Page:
JULIE BISHOP: At this point we're focusing on both the military action that is so necessary to defeat the terrorist organisation and therefore prevent the humanitarian crisis from escalating further, but there must also be a political solution in Syria and I've been having discussions with a number of foreign ministers about that very issue. I expect it to be the subject of the leaders statements over the next few days.
Indeed, I see that Prime Minister David Cameron of the United Kingdom intends to address the issue of a political solution in Syria, and Australia's position is that all options should be on the table, nothing should be discarded at this point, no permutation, no political solution should be rejected while we consider what is realistic, what is achievable.
JOURNALIST: (inaudible) has reduced the number of Iraqi forces it has trained in recent months, was there any discussion about increasing Australia's support for training Iraqi forces or any more support. Did the Iraqis ask for any more support?
JULIE BISHOP: No, the Iraqi government did not. We talked about what we were currently doing and he thanked us for our efforts and I look forward to Prime Minister Abadi coming to Australia and I hope that the Foreign Minister will also be able to come to Australia and continue our discussions. At some point I intend to go back to Baghdad and assess the situation for myself.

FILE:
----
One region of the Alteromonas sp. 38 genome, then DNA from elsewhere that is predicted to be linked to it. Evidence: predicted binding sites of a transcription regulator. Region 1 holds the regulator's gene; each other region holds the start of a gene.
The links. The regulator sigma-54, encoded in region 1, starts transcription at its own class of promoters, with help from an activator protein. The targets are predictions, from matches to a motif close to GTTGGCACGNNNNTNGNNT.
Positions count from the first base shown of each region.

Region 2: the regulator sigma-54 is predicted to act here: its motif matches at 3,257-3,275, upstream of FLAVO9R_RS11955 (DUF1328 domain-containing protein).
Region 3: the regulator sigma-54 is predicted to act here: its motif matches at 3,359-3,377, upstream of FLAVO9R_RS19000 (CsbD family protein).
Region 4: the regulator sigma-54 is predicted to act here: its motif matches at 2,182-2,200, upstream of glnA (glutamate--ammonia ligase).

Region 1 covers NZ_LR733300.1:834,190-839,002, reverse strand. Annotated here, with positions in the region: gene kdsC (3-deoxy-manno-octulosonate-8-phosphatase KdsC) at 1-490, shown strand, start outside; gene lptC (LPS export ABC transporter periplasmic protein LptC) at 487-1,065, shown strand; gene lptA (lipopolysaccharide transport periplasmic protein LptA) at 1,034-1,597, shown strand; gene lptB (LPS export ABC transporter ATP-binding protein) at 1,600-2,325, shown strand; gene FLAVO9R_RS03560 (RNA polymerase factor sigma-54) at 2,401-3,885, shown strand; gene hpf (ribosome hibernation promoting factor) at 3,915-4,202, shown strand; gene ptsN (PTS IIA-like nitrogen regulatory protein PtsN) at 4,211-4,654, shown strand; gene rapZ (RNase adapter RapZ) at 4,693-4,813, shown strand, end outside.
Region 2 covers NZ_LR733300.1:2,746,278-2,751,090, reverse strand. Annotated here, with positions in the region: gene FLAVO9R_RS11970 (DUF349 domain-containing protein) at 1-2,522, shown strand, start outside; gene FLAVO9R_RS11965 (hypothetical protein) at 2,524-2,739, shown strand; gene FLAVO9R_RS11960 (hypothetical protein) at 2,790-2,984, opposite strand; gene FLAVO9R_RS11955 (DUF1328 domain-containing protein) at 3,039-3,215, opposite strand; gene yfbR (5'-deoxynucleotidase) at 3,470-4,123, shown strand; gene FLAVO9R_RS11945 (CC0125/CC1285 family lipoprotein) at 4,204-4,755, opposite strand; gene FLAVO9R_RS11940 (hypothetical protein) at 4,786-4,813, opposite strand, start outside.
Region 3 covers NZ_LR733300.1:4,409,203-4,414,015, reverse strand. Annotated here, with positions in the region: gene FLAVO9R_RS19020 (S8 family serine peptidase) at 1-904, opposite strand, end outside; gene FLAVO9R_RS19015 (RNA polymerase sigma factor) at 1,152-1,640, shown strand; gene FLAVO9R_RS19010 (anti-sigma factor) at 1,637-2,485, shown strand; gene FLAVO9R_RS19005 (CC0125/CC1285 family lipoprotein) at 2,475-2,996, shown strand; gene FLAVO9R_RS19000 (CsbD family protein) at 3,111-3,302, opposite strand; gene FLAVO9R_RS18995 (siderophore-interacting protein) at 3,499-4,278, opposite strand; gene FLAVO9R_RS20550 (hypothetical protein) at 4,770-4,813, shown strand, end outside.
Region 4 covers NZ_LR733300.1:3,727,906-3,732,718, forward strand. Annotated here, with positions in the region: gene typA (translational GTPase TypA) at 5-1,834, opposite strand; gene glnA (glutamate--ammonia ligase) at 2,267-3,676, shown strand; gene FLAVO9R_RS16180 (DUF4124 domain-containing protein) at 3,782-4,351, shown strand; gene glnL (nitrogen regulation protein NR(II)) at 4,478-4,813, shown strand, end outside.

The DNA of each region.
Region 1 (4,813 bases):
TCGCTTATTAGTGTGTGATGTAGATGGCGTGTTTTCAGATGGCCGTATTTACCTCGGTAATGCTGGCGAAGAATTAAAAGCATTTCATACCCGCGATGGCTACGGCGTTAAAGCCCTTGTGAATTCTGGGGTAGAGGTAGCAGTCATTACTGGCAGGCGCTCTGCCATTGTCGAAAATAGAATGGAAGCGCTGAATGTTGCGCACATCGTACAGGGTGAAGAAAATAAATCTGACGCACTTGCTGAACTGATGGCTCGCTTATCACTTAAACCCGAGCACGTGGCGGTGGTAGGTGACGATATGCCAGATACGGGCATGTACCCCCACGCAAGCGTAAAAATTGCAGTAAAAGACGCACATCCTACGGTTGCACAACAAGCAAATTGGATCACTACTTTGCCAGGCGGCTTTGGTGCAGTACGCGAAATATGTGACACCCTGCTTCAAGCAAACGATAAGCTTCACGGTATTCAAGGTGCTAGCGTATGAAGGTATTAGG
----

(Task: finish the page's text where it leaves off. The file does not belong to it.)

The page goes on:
JOURNALIST: And just finally, you questioned the use of the term "softening" in relation to Australia's position on Assad. Can you clarify, what would you say Australia is doing in terms of reconsidering its position on Assad if it's not softening?
JULIE BISHOP: We're reconsidering our position.
JOURNALIST: But saying he must go and then saying all options are on the table, is that not a softening?
JULIE BISHOP: No, that's not softening, that's your word not mine.
JOURNALIST: What word… so reconsidering your position, even if it is reducing the penalty I suppose for him isn't considered a softening in your view?
JULIE BISHOP: What an extraordinary question. I said that we believed that all options should be on the table. That is realpolitik, that is being realistic. In 2011 there was a Geneva process that set out what the coalition partners believed was achievable at that time. It hasn't achieved it, so therefore we should reconsider the position.
JOURNALIST: And that includes him maybe staying on in an interim capacity?
JULIE BISHOP: I'm not ruling out any options, but I wouldn't use the term that you describe.